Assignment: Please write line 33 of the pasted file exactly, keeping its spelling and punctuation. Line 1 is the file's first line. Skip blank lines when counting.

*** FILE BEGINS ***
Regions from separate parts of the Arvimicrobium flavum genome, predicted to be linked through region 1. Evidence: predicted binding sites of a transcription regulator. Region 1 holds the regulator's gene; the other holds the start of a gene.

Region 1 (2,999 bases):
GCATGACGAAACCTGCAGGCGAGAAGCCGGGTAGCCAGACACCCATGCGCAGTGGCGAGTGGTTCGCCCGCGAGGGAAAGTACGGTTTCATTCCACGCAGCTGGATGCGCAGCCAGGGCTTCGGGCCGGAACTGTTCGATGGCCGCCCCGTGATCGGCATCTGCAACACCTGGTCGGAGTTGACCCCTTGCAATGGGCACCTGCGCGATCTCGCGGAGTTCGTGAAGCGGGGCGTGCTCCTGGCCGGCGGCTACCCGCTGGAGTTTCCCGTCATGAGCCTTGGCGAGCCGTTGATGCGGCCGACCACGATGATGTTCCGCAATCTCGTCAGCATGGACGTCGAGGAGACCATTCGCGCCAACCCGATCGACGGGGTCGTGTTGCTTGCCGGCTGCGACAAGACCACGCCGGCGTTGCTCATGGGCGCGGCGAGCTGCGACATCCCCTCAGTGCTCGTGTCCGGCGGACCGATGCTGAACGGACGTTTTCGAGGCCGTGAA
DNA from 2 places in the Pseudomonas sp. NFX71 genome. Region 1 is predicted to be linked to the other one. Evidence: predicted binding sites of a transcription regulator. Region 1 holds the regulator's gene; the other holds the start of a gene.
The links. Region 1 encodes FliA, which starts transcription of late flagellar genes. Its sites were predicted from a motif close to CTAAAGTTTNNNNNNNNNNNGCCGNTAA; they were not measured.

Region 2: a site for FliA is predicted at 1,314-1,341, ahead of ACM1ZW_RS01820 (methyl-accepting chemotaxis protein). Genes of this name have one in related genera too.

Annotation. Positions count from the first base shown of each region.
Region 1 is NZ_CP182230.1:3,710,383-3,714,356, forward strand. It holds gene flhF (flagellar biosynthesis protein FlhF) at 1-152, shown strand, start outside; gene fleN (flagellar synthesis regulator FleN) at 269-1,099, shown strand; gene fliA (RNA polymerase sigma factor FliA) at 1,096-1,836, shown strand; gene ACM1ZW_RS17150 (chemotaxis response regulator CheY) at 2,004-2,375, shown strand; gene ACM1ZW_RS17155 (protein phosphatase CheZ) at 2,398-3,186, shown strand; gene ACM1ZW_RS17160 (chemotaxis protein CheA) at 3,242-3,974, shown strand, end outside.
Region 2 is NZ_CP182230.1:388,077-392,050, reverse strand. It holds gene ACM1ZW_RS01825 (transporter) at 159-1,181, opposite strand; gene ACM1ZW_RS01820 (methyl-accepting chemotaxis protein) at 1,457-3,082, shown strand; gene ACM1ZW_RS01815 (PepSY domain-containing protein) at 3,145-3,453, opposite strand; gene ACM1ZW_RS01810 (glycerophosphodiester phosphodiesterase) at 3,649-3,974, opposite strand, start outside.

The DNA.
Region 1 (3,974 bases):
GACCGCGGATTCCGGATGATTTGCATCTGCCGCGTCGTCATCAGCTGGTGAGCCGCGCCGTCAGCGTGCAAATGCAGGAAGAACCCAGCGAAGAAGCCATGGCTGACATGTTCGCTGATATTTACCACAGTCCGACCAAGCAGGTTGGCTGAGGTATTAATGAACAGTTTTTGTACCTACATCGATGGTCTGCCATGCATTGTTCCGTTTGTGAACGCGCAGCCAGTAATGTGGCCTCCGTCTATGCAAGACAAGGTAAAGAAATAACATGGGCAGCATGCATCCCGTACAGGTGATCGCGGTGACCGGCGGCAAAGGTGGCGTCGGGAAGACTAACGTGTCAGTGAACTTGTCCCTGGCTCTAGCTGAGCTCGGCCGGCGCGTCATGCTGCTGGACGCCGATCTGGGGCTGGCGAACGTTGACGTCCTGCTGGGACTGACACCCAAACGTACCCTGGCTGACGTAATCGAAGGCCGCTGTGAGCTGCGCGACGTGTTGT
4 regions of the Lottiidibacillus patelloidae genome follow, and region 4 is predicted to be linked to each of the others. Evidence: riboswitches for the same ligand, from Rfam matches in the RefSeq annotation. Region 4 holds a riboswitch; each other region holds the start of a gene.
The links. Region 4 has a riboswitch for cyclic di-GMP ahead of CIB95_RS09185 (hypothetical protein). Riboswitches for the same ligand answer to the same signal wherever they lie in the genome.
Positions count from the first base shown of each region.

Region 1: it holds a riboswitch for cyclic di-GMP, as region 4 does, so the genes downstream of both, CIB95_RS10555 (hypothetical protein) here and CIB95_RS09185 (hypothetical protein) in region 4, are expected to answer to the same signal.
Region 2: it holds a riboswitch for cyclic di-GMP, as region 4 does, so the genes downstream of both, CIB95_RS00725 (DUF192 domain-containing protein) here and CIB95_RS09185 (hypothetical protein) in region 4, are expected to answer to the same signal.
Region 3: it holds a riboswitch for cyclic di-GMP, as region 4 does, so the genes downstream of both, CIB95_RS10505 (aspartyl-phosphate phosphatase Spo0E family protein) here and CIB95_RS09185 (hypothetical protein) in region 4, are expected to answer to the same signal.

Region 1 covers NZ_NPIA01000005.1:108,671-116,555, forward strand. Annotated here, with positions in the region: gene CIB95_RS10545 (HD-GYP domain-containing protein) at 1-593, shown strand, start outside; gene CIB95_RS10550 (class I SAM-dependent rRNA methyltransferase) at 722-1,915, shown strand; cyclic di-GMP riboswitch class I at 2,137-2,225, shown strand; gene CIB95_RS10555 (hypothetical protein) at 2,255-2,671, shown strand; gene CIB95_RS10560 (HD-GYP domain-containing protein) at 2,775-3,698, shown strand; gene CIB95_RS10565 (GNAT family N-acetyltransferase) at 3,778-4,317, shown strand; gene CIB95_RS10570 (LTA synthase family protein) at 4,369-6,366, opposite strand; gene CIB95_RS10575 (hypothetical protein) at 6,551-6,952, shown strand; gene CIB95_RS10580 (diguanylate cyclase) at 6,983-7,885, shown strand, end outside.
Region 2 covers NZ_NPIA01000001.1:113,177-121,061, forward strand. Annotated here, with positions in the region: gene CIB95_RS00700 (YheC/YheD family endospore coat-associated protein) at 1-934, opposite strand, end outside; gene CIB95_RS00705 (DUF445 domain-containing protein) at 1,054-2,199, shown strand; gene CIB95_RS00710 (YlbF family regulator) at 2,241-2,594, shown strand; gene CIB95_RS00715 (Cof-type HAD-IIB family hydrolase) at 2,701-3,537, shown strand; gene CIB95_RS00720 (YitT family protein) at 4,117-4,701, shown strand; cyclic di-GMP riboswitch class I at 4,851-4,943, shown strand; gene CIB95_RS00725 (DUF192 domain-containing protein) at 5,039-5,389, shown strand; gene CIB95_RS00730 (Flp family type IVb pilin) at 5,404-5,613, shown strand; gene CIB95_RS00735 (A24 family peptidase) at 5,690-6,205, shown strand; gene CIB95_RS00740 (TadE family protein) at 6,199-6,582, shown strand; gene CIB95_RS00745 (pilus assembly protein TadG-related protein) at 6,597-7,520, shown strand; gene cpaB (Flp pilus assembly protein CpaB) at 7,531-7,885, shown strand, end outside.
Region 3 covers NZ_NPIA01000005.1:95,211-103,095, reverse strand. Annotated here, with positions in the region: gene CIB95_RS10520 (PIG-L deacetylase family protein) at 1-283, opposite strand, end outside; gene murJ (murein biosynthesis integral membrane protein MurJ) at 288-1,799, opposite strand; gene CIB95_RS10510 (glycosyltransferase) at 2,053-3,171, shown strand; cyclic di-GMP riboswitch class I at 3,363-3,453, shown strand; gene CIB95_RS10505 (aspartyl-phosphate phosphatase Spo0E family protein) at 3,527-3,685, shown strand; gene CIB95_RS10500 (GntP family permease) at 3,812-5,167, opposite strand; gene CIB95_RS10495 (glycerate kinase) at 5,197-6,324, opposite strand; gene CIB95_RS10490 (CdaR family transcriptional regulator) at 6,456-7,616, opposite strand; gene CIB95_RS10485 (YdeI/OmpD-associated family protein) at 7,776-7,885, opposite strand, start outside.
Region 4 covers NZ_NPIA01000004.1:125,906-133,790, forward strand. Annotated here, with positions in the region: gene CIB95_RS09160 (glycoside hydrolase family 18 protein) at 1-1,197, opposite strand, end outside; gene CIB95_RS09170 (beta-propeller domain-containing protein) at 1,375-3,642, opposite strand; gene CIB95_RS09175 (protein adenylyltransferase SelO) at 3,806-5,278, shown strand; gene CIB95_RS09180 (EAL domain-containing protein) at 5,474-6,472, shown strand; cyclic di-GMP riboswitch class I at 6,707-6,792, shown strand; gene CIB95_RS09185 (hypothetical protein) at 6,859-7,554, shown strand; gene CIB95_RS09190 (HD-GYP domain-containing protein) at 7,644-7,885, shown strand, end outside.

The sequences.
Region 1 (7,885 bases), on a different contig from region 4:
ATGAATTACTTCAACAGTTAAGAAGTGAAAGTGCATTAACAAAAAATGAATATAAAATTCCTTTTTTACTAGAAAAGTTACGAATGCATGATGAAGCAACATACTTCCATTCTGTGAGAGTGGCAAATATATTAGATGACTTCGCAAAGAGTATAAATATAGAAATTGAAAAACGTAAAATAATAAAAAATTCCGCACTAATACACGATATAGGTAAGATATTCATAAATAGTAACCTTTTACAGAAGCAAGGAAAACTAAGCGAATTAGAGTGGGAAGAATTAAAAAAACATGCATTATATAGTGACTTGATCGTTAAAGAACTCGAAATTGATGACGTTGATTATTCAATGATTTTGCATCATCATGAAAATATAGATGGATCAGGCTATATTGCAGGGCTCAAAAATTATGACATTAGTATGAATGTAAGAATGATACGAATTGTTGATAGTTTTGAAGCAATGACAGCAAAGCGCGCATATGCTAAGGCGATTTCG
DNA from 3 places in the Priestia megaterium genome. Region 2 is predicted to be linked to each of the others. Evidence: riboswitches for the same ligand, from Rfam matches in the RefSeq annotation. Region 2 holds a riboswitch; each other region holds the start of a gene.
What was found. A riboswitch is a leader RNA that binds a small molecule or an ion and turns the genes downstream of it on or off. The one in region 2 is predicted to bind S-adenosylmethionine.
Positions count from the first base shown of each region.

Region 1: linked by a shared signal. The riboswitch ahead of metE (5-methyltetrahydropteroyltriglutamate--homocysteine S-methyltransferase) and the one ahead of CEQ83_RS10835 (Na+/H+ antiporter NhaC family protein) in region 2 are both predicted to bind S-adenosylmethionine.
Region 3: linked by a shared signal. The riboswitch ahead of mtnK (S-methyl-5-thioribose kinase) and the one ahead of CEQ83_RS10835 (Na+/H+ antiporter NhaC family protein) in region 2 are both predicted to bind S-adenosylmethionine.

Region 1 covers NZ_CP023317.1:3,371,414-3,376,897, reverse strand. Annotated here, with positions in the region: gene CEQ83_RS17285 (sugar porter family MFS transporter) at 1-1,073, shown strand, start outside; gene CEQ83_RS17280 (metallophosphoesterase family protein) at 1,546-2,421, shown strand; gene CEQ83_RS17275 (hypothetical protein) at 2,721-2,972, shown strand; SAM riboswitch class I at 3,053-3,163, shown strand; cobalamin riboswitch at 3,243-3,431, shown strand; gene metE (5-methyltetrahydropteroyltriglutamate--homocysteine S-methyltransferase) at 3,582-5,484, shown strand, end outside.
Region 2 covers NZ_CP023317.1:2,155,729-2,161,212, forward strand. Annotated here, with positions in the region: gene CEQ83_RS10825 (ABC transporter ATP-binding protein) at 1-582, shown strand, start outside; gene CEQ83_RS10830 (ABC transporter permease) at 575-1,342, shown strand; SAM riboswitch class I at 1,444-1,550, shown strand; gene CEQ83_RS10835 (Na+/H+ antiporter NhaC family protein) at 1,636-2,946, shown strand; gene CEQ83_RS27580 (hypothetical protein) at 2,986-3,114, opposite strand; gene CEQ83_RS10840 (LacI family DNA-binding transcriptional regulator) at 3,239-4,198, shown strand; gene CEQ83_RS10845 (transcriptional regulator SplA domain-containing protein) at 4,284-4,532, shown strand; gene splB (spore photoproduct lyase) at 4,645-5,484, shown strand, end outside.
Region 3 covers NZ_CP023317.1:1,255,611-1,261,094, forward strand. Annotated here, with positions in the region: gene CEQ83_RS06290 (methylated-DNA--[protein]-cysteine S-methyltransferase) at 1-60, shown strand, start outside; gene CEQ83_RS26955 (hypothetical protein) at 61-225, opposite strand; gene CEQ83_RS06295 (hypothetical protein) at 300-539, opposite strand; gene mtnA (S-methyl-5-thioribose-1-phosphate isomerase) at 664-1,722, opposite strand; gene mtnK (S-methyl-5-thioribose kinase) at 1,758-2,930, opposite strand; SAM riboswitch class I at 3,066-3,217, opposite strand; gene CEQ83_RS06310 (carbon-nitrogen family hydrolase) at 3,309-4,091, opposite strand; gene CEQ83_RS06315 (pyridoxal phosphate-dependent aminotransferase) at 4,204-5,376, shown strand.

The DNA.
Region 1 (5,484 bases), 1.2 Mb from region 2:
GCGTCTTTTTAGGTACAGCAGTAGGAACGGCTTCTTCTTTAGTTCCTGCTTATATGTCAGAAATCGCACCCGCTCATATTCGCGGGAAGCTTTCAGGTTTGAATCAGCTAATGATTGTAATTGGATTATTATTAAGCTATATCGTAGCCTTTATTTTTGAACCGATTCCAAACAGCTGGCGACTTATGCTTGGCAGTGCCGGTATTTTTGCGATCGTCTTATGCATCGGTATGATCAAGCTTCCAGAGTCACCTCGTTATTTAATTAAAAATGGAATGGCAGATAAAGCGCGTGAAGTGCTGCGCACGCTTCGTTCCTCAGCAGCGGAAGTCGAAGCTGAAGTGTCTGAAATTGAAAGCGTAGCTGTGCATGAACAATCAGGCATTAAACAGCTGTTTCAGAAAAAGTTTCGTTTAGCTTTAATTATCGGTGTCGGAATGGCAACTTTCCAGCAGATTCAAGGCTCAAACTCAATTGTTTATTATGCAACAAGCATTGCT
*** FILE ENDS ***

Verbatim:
Region 3 covers NZ_CP023317.1:1,255,611-1,261,094, forward strand. Annotated here, with positions in the region: gene CEQ83_RS06290 (methylated-DNA--[protein]-cysteine S-methyltransferase) at 1-60, shown strand, start outside; gene CEQ83_RS26955 (hypothetical protein) at 61-225, opposite strand; gene CEQ83_RS06295 (hypothetical protein) at 300-539, opposite strand; gene mtnA (S-methyl-5-thioribose-1-phosphate isomerase) at 664-1,722, opposite strand; gene mtnK (S-methyl-5-thioribose kinase) at 1,758-2,930, opposite strand; SAM riboswitch class I at 3,066-3,217, opposite strand; gene CEQ83_RS06310 (carbon-nitrogen family hydrolase) at 3,309-4,091, opposite strand; gene CEQ83_RS06315 (pyridoxal phosphate-dependent aminotransferase) at 4,204-5,376, shown strand.